Staff Publications

Staff Publications

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    'Staff publications' is the digital repository of Wageningen University & Research

    'Staff publications' contains references to publications authored by Wageningen University staff from 1976 onward.

    Publications authored by the staff of the Research Institutes are available from 1995 onwards.

    Full text documents are added when available. The database is updated daily and currently holds about 240,000 items, of which 72,000 in open access.

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Record number 428500
Title Mucosal Vaccination and Therapy with Genetically Modified Lactic Acid Bacteria
Author(s) Wells, J.
Source In: Annual Review of Food Science and Technology : volume 2 / Doyle, M.P., Klaenhammer, T.R., - p. 423 - 445.
Department(s) Host Microbe Interactomics
Publication type Peer reviewed book chapter
Publication year 2011
Keyword(s) recombinant lactococcus-lactis - toxin fragment-c - human gastrointestinal-tract - mammalian epithelial-cells - bovine beta-lactoglobulin - surface protein-a - immune-responses - oral immunization - dendritic cells - tetanus toxin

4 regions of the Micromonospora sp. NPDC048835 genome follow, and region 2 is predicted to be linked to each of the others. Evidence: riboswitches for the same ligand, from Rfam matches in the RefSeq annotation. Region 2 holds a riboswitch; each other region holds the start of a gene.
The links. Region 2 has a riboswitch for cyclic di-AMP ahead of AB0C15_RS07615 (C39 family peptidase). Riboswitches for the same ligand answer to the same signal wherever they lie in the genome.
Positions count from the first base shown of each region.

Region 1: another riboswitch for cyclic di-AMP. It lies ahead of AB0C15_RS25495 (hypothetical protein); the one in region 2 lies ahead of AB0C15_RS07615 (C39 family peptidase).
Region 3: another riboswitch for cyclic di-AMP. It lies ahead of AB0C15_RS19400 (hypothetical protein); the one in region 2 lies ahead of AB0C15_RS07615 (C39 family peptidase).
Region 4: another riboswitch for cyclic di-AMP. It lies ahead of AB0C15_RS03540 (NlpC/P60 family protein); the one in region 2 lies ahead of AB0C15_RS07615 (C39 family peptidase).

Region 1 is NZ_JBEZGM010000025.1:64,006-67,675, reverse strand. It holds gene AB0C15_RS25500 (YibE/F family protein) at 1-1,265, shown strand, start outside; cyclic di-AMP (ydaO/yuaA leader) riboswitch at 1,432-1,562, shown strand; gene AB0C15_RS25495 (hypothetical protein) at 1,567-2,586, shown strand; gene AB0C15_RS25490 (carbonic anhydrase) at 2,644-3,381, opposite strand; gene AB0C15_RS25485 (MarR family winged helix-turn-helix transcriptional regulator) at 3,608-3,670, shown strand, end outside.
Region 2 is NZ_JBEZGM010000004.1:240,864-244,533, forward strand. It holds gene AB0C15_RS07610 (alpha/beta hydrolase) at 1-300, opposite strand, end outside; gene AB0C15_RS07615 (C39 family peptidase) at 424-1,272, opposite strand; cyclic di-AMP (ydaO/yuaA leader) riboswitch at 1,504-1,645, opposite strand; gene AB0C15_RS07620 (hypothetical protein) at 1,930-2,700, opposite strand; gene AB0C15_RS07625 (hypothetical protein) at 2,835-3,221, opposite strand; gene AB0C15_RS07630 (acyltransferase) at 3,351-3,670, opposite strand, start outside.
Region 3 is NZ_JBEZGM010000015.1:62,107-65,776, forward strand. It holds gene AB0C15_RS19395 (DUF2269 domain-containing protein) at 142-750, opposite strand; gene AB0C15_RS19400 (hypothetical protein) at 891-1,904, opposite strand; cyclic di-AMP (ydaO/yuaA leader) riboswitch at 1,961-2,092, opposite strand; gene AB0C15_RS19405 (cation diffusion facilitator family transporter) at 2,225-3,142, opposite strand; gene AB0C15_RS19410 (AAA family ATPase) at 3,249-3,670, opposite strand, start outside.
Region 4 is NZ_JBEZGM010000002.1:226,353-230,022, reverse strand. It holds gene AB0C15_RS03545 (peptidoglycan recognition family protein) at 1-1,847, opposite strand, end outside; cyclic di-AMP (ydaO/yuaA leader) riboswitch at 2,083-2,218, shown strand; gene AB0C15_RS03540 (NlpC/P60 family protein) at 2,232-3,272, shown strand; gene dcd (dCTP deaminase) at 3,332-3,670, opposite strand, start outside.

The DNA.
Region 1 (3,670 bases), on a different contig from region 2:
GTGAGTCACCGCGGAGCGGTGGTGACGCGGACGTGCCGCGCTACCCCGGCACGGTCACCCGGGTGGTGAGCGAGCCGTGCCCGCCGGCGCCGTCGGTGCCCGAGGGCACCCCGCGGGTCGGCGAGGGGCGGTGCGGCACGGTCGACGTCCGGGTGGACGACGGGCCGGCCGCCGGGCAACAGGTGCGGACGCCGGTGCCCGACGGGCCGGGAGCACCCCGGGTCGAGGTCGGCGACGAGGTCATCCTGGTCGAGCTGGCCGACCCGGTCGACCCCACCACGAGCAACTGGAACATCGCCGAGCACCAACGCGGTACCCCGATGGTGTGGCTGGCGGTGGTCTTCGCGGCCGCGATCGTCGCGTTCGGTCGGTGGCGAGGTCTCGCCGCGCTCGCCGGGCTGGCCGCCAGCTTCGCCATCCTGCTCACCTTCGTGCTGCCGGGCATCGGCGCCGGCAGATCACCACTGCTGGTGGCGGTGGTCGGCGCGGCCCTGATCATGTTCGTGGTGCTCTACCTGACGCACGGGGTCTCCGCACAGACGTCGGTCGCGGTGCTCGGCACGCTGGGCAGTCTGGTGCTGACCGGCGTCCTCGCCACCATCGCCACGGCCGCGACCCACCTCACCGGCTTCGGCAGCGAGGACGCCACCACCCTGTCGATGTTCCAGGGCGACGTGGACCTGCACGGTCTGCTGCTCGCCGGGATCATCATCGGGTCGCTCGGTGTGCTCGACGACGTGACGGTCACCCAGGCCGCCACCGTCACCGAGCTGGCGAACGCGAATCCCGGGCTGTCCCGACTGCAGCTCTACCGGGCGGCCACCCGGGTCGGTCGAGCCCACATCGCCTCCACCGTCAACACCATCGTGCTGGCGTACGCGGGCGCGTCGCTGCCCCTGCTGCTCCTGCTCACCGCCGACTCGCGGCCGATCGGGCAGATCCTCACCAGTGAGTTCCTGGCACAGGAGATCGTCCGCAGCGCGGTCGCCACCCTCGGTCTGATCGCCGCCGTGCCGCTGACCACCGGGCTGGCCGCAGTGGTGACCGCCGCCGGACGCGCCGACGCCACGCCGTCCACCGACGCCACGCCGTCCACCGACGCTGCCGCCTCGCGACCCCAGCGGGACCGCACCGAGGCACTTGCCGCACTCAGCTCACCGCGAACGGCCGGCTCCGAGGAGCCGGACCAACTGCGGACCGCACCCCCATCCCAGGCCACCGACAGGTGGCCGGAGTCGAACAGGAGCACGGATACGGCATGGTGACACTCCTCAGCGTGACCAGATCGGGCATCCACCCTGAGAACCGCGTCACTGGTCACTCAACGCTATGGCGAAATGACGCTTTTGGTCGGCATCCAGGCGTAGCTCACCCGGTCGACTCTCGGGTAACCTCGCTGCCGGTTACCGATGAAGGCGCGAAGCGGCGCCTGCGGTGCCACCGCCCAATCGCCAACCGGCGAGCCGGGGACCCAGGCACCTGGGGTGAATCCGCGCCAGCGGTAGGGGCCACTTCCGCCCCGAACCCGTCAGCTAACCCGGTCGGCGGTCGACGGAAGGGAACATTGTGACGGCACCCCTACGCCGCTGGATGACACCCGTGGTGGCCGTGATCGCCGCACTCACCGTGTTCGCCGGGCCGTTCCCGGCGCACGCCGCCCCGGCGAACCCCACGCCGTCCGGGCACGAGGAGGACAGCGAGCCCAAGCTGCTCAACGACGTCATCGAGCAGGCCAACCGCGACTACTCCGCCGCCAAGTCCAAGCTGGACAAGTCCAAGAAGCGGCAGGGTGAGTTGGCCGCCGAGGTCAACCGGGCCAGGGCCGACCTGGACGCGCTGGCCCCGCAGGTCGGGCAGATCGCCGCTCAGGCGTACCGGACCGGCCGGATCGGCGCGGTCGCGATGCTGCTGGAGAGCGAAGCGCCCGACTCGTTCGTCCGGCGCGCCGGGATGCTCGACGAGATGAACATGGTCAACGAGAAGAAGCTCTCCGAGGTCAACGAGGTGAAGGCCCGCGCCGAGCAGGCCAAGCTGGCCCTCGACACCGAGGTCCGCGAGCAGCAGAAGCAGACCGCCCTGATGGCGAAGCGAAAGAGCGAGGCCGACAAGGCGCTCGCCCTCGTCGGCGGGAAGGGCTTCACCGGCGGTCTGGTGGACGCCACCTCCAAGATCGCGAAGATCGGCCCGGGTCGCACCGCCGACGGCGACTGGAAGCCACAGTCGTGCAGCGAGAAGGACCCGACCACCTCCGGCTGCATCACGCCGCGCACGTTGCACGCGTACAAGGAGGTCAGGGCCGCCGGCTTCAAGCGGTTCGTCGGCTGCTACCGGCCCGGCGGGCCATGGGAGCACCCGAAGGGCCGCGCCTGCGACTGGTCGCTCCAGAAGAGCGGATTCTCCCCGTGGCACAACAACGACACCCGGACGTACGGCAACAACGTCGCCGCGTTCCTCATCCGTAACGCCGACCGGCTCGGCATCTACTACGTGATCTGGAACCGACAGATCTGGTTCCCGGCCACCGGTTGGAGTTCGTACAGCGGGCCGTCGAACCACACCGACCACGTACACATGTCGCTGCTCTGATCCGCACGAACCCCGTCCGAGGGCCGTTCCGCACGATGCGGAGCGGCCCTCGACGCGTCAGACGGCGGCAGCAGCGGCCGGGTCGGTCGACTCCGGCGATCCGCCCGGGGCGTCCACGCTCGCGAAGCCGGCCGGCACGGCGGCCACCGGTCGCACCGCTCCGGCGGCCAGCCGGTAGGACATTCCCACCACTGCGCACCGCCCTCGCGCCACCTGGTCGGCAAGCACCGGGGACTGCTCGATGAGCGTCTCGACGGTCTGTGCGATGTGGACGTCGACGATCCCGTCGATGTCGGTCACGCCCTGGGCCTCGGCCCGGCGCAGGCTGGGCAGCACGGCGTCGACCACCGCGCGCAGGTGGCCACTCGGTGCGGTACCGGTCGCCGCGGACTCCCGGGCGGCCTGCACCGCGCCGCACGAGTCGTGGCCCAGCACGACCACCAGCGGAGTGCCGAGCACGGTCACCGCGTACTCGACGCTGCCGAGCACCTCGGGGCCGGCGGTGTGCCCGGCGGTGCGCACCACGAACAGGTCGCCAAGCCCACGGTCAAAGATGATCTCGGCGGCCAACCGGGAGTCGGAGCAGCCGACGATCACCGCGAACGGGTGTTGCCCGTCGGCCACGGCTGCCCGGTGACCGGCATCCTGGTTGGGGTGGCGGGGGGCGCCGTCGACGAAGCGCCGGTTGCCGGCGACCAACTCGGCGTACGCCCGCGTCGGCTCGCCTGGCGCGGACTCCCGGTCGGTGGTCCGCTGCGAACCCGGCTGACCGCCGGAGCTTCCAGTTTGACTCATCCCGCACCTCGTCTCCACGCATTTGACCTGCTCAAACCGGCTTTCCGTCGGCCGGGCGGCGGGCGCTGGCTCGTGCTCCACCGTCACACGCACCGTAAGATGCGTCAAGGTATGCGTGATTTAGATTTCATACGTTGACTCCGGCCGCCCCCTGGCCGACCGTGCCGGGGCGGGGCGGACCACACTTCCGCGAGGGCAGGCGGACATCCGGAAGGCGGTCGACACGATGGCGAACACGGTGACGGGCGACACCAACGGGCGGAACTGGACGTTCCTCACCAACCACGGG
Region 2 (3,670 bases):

Abstract Lactic acid bacteria (LAB) have proved to be effective mucosal delivery vehicles that overcome the problem of delivering functional proteins to the mucosal tissues. By the intranasal route, both live and killed LAB vaccine strains have been shown to elicit mucosal and systemic immune responses that afford protection against infectious challenges. To be effective via oral administration, frequent dosing over several weeks is required but new targeting and adjuvant strategies have clearly demonstrated the potential to increase the immunogenicity and protective immunity of LAB vaccines. Oral administration of Lactococcus lactis has been shown to induce antigen-specific oral tolerance (OT) to secreted recombinant antigens. LAB delivery is more efficient at inducing OT than the purified antigen, thus avoiding the need for purification of large quantities of antigen. This approach holds promise for new therapeutic interventions in allergies and antigen-induced autoimmune diseases. Several clinical and research reports demonstrate considerable progress in the application of genetically modified L. lactis for the treatment of inflammatory bowel disease (MD). New medical targets are on the horizon, and the approval by several health authorities and biosafety committees of a containment system for a genetically modified L. lactis that secretes Il-10 should pave the way for new LAB delivery applications in the future.
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